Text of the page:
fortune for their new flagship stores to prepare for a rebound in the
market," Mr Lo said, adding a growing number of international retailers
are looking for flagship premises in prime locations.
In addition to bringing Harvey Nichols to The
Landmark next year, Dickson Concepts is also opening a $50 million Seibu
department store and a Dickson Watch and Jewellery shop this year at Langham
Place in Mongkok.
Lane Crawford's investment comes as Hong Kong's
68-month descent into deflation appears to be ending, and the continued
influx of mainland tourists breathes new life into the retail sector.
Retail stocks have been among Hong Kong's best performers this
year, and there may be more good news up ahead for them as the economy
continues to rebound and mainland tourists keep flooding in.
One of them is Sa Sa International, the main
board-listed cosmetics retailer that sells two of every five bottles of
perfume in Hong Kong.
The company lost money a few years ago but made a
dramatic turnaround when it recently reported a 121 per cent surge in
profits for the year ended March.
Its share price has risen 39 per cent so far this
year, against a 3.5 per cent fall in the Hang Seng Index.
The company derived 60 per cent of its revenue
from local consumers when it listed in 1997, and mainland consumers
accounted for almost none of the rest.
Seven years later, mainlanders were responsible
for 35 cents of every dollar of sales last month.
``We also witnessed healthy growth in our shops at
non-tourist areas,'' said chief financial officer and executive director Guy
``That is a very encouraging sign ... that even
local consumers are spending more.''
The consumption-dependent Hong Kong economy has
enjoyed double-digit retail sales growth in recent months and registered the
highest monthly growth rate since 1992 when it posted a 23 per cent
year-on-year gain in April.
Not surprisingly, many listed retailers saw
profits shoot upwards as well, tripling in some cases.
``We continue to like the sector but will need to
focus on valuations,'' said Flavia Cheong, fund manager at Aberdeen Asset
Management in Singapore, who pointed out the strong balance sheets of many
``The valuations are reasonable at current
Retailers hit bottom during the Sars outbreak last
year as consumers cut spending and tourists vanished.
The gloom began to lift when Beijing eased
restrictions on mainland tourists last July, prompting hordes of
free-spending tourists to flood into the territory.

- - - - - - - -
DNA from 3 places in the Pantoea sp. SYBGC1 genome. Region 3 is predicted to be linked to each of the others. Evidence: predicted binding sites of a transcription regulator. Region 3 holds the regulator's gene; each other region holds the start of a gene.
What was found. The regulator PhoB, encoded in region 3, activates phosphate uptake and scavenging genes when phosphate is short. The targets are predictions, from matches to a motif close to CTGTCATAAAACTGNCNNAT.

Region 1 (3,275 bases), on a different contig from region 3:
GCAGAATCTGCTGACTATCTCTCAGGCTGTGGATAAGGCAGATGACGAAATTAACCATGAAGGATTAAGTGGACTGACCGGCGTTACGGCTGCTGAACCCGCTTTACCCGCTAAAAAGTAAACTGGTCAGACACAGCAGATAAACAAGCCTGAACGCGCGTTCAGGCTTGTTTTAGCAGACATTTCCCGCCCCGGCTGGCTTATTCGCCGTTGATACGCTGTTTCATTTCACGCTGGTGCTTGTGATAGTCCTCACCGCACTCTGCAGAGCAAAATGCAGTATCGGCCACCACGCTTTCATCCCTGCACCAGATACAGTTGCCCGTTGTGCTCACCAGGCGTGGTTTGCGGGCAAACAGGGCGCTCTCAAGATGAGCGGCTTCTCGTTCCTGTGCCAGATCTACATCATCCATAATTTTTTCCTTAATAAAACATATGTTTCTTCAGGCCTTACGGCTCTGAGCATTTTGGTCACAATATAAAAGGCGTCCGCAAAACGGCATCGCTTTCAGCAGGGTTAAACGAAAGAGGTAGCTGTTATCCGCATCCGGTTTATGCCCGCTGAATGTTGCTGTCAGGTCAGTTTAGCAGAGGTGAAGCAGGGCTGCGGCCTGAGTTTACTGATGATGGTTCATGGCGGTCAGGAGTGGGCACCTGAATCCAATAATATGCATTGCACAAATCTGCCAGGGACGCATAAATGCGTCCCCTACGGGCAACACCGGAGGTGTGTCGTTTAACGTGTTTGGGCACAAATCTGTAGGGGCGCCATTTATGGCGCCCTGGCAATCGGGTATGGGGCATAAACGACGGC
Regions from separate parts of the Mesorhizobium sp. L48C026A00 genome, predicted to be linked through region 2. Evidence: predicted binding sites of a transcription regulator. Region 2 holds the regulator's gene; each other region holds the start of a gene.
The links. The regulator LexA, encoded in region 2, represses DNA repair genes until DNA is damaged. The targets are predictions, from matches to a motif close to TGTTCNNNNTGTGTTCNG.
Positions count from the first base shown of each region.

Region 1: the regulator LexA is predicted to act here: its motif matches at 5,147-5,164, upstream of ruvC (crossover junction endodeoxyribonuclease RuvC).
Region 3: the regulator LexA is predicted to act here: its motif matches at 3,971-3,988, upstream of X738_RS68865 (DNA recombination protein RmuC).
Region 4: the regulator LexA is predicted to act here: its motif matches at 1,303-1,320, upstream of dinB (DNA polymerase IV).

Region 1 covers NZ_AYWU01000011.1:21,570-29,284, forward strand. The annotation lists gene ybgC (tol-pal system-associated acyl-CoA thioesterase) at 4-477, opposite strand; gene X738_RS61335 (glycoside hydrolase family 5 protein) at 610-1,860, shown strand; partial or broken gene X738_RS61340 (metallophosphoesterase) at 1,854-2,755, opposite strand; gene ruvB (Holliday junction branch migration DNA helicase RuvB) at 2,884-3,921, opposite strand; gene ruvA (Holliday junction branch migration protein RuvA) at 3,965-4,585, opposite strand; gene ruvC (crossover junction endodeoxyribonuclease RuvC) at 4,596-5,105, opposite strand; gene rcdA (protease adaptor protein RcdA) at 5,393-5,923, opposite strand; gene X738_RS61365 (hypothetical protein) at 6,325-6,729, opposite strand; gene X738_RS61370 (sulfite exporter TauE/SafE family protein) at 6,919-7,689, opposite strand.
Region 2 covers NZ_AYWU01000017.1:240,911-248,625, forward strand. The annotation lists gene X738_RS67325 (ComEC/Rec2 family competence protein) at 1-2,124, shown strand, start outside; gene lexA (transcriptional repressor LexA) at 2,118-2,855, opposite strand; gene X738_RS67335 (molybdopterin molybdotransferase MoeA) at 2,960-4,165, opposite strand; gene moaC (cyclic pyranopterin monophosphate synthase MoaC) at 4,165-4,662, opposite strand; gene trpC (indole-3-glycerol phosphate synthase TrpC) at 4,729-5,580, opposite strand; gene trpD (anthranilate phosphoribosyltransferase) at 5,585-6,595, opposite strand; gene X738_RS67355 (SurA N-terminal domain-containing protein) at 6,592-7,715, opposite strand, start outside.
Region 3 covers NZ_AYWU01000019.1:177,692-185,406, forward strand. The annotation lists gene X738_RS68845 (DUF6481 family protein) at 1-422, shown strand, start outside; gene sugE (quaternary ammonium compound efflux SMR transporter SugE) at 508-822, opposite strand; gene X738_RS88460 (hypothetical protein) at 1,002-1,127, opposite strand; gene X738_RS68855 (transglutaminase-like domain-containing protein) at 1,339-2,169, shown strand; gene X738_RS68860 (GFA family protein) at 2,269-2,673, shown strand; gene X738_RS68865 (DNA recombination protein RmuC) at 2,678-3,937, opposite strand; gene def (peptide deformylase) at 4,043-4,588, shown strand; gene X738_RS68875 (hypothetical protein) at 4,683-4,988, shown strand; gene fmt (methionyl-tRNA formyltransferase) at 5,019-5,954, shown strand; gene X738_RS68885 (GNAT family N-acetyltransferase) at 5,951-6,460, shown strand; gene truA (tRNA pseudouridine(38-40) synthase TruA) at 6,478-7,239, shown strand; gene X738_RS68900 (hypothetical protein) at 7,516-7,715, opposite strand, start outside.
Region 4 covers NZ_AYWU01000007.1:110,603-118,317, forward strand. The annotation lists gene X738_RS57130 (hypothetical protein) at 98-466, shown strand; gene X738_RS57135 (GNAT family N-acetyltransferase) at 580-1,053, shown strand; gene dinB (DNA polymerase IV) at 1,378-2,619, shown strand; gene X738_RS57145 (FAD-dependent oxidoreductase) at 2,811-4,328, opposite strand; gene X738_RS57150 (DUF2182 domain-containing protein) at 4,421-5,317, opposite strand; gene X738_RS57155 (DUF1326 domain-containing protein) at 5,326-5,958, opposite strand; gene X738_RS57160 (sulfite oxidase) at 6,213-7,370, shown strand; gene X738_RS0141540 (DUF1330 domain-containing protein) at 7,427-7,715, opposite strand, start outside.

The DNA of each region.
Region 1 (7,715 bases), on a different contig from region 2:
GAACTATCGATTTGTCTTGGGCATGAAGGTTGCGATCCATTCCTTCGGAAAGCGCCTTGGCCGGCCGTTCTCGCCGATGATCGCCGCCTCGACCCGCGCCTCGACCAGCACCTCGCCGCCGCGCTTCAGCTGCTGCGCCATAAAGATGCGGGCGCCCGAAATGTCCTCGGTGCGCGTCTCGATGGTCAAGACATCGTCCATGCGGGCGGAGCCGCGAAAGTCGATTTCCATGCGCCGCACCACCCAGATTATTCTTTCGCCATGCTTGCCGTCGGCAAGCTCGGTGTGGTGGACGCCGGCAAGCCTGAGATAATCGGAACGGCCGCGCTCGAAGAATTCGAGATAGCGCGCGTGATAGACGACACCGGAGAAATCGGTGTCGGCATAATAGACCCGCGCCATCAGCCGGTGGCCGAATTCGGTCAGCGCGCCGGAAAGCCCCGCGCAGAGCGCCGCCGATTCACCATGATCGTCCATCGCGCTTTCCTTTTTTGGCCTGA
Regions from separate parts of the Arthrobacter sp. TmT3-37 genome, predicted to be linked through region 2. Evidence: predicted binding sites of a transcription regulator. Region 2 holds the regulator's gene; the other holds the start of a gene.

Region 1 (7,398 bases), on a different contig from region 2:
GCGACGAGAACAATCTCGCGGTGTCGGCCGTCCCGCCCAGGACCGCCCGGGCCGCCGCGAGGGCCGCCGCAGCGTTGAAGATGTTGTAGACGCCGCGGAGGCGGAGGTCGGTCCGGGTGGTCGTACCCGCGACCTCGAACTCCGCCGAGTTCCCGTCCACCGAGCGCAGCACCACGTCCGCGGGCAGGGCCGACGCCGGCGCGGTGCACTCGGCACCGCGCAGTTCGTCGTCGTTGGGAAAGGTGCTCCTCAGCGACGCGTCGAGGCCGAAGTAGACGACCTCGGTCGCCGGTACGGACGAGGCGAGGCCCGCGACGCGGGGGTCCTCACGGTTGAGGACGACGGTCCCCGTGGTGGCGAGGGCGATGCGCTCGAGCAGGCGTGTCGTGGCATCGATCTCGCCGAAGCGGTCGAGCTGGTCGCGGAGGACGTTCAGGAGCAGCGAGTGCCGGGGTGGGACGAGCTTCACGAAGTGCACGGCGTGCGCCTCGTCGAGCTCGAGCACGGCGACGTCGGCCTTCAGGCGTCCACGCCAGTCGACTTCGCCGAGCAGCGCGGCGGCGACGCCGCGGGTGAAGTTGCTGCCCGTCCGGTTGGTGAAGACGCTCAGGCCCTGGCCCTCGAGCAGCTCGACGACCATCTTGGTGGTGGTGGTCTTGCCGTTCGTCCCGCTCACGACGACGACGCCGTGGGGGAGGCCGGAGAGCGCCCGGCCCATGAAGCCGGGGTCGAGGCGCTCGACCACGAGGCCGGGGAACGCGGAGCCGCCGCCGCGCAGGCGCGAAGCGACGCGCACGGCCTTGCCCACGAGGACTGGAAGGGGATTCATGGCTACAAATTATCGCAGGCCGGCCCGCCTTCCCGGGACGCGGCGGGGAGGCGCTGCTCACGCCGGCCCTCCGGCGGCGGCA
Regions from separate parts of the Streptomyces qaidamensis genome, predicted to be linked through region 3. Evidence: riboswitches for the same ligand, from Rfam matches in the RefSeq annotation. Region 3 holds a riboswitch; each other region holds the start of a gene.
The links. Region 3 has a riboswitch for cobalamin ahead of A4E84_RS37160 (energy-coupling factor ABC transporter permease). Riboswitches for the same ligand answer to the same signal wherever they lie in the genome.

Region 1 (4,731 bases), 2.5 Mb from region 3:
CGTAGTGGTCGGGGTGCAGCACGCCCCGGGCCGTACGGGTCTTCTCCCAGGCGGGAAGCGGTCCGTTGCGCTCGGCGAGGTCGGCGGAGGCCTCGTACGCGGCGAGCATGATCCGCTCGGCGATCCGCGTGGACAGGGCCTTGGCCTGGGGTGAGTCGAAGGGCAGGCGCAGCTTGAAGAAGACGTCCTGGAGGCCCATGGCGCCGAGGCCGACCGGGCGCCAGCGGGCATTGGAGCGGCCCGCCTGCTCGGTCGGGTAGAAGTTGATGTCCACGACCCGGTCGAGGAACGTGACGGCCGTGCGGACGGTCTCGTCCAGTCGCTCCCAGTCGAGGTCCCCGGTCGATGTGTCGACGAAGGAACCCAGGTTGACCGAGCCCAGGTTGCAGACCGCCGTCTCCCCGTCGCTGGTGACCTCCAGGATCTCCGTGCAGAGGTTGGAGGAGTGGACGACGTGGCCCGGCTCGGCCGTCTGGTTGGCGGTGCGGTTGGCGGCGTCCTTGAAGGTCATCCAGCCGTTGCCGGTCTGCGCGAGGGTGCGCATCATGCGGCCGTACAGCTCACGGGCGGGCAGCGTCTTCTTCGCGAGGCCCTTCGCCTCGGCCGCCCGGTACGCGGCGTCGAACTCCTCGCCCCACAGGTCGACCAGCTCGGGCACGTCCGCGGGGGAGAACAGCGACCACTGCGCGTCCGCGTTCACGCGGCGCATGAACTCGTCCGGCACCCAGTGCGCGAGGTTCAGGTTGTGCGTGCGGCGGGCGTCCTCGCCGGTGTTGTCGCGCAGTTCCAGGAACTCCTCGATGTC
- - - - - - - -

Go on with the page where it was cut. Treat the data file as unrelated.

According to Kingston Lee, Hong Kong and China
research head at ING Financial Markets, some 1.7 million tourists visited
Hong Kong in May alone, four times the number who came last year, and 27 per
cent more than May 2002.
Overall, the number of mainland visitors grew 79
per cent from May two years ago.
After years of rapid growth, plenty of mainlanders
have money to spend.
And they are attracted to goods sold here - even
if they are produced on the mainland - because Hong Kong products have a
reputation for quality and authenticity.
``It's a credibility issue,'' said Vincent Chow,
director and group general manager of Chow Sang Sang Holdings International,
which generates more than 50 per cent of its revenue from mainland tourists
at shops located in areas such as Tsim Sha Tsui and Causeway Bay. ``They
[mainland tourists] know what they get is genuine, an important factor for
Chow reckons the average mainland tourist spends
about HK$3,500 at their shops, though some market sources said six-digit
transactions are not uncommon these days.
``Mainland tourists provide a major force,'' said
Sophia Lee, analyst at Oriental Patron Securities.
``Hong Kong consumers are also becoming more
confident of the economy.''
BNP Paribas Peregrine regional consumer analyst
Mohan Singh said the decline in unemployment, fewer personal bankruptcies
and fewer homeowners whose flats are worth less than their mortgages have
also helped boost spending.
The bilateral Closer Economic Partnership
Arrangement (Cepa) also helped to inject confidence in the economy.
``This in turn helped boost consumption desire in
general and that contributed a lot to our outstanding performance in Hong
Kong,'' said Kathy Chan, director of finance and executive director of
casual wear retailer Bossini International, whose latest results showed a
reversal of fortunes, from a HK$78 million loss to a HK$118 million profit
Mohan Singh noted that retailers last year brought
forward their summer sales because of Sars.
This year, the sales were delayed until last
month, helping boost retailers' margins.
``There was no pressure to rush [the sales] as
retail sentiment has rebounded,'' Mohan Singh said, adding that operating
margins also improved as retailers have kept tighter controls on costs.
Chan of Bossini said a change from a sales-driven
strategy to a profit-driven strategy has also paid off.
``It led to various cost-control measures,
including restructuring of our sales network, mainly [through the] closure
of non-profit making outlets, reduction in advertising expenses and more
stringent inventory and margin management,'' she said.
Building a strong brand franchise also helps
retailers bring in customers.
All said, there are still challenges ahead.
``There will be some pricing pressure going
forward if rental costs increase,'' Aberdeen's Cheong said.
Mohan Singh said rental pressure will be a concern
for Hong Kong retailers this year. However, retailers will continue to
prosper so long as sales increases outpace rent rises.